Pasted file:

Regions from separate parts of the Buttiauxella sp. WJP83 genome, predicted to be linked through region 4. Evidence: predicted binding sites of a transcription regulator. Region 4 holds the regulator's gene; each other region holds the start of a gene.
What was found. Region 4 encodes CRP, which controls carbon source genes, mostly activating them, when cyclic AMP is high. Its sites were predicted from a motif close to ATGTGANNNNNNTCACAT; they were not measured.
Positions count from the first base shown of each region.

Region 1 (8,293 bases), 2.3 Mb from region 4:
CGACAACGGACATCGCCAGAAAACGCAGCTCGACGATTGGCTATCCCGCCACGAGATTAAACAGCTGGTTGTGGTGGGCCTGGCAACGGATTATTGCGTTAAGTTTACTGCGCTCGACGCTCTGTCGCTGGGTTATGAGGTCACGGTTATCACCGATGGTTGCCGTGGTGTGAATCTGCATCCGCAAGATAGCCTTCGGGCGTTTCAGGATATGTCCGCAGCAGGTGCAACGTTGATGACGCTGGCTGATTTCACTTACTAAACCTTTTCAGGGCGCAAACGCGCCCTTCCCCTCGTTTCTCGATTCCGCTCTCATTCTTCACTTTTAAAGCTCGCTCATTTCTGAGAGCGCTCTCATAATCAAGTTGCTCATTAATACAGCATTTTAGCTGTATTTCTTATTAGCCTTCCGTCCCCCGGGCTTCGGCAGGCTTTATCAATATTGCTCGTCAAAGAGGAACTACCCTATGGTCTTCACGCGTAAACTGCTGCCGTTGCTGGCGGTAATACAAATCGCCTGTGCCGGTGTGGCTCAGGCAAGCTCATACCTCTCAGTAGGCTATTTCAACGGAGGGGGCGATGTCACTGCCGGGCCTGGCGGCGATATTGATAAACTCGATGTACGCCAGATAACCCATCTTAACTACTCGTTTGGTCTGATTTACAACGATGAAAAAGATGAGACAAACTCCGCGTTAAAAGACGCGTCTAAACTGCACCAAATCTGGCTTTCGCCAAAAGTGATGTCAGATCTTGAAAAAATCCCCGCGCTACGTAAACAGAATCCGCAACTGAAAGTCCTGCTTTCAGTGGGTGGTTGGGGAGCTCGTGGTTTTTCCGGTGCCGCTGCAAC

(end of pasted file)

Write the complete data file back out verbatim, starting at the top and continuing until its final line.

Regions from separate parts of the Buttiauxella sp. WJP83 genome, predicted to be linked through region 4. Evidence: predicted binding sites of a transcription regulator. Region 4 holds the regulator's gene; each other region holds the start of a gene.
What was found. Region 4 encodes CRP, which controls carbon source genes, mostly activating them, when cyclic AMP is high. Its sites were predicted from a motif close to ATGTGANNNNNNTCACAT; they were not measured.
Positions count from the first base shown of each region.

Region 1 (8,293 bases), 2.3 Mb from region 4:
CGACAACGGACATCGCCAGAAAACGCAGCTCGACGATTGGCTATCCCGCCACGAGATTAAACAGCTGGTTGTGGTGGGCCTGGCAACGGATTATTGCGTTAAGTTTACTGCGCTCGACGCTCTGTCGCTGGGTTATGAGGTCACGGTTATCACCGATGGTTGCCGTGGTGTGAATCTGCATCCGCAAGATAGCCTTCGGGCGTTTCAGGATATGTCCGCAGCAGGTGCAACGTTGATGACGCTGGCTGATTTCACTTACTAAACCTTTTCAGGGCGCAAACGCGCCCTTCCCCTCGTTTCTCGATTCCGCTCTCATTCTTCACTTTTAAAGCTCGCTCATTTCTGAGAGCGCTCTCATAATCAAGTTGCTCATTAATACAGCATTTTAGCTGTATTTCTTATTAGCCTTCCGTCCCCCGGGCTTCGGCAGGCTTTATCAATATTGCTCGTCAAAGAGGAACTACCCTATGGTCTTCACGCGTAAACTGCTGCCGTTGCTGGCGGTAATACAAATCGCCTGTGCCGGTGTGGCTCAGGCAAGCTCATACCTCTCAGTAGGCTATTTCAACGGAGGGGGCGATGTCACTGCCGGGCCTGGCGGCGATATTGATAAACTCGATGTACGCCAGATAACCCATCTTAACTACTCGTTTGGTCTGATTTACAACGATGAAAAAGATGAGACAAACTCCGCGTTAAAAGACGCGTCTAAACTGCACCAAATCTGGCTTTCGCCAAAAGTGATGTCAGATCTTGAAAAAATCCCCGCGCTACGTAAACAGAATCCGCAACTGAAAGTCCTGCTTTCAGTGGGTGGTTGGGGAGCTCGTGGTTTTTCCGGTGCCGCTGCAAC